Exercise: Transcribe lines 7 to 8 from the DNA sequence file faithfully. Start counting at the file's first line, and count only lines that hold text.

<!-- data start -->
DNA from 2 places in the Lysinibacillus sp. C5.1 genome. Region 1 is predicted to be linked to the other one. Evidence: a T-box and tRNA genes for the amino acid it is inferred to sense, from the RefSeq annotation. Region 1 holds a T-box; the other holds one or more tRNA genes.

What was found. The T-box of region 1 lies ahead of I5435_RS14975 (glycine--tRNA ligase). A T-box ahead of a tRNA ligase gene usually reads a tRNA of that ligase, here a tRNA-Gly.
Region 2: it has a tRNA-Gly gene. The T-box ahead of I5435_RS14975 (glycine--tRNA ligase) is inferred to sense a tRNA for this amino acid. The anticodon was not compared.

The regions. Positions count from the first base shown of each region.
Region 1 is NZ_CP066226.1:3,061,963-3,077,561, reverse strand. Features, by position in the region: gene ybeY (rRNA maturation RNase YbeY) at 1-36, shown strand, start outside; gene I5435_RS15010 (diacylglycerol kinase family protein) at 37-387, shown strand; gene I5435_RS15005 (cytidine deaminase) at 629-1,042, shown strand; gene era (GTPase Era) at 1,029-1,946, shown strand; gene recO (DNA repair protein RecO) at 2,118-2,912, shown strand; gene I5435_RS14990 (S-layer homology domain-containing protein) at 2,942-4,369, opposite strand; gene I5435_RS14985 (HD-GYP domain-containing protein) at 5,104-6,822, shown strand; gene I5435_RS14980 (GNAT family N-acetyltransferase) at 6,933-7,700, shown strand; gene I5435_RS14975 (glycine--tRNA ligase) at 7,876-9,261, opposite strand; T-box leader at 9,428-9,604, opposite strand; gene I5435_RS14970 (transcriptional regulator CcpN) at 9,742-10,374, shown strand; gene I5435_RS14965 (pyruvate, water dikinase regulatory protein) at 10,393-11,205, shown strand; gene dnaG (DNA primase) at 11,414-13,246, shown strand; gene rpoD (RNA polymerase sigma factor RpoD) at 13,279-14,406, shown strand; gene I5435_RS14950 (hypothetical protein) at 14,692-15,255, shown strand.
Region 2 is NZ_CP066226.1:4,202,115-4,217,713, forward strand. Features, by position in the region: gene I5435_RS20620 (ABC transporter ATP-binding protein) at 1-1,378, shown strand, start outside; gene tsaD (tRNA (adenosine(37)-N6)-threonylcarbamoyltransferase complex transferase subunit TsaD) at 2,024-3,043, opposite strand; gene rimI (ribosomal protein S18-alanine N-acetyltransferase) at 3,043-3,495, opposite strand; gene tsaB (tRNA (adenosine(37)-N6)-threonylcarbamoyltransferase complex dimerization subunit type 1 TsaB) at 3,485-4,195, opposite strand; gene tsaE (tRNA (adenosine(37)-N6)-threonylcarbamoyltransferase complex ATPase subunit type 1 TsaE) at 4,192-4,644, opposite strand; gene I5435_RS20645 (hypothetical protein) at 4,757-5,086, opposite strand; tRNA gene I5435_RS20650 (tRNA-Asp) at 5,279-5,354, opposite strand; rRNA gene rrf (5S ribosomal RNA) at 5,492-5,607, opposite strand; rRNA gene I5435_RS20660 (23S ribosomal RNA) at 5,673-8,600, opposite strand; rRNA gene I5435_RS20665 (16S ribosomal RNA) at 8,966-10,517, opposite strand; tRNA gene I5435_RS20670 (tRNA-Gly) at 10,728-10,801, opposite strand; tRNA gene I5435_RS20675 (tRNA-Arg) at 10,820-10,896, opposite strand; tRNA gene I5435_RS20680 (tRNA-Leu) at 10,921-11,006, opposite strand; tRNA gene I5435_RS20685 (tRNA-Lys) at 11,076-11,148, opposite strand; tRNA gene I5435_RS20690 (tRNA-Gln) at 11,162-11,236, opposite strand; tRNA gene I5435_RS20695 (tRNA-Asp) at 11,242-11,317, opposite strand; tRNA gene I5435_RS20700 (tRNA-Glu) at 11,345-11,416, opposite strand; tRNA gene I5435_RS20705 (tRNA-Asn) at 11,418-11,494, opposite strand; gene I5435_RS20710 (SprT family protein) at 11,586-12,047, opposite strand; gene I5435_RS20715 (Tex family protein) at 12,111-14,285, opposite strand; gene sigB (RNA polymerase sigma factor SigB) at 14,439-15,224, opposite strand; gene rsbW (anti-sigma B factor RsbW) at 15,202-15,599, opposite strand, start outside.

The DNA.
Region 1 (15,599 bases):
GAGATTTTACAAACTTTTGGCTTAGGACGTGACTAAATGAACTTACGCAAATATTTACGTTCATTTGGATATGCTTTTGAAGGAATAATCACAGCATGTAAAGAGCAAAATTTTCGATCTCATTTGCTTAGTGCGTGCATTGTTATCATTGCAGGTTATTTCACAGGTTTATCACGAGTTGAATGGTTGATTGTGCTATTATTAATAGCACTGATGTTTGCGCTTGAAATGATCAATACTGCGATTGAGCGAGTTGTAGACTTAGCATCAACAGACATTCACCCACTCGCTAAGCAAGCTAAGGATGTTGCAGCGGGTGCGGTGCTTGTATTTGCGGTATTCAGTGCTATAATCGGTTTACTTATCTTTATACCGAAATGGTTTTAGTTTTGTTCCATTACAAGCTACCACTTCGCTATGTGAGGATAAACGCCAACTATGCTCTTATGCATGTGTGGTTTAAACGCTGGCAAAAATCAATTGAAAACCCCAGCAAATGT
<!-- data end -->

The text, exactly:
The DNA.
Region 1 (15,599 bases):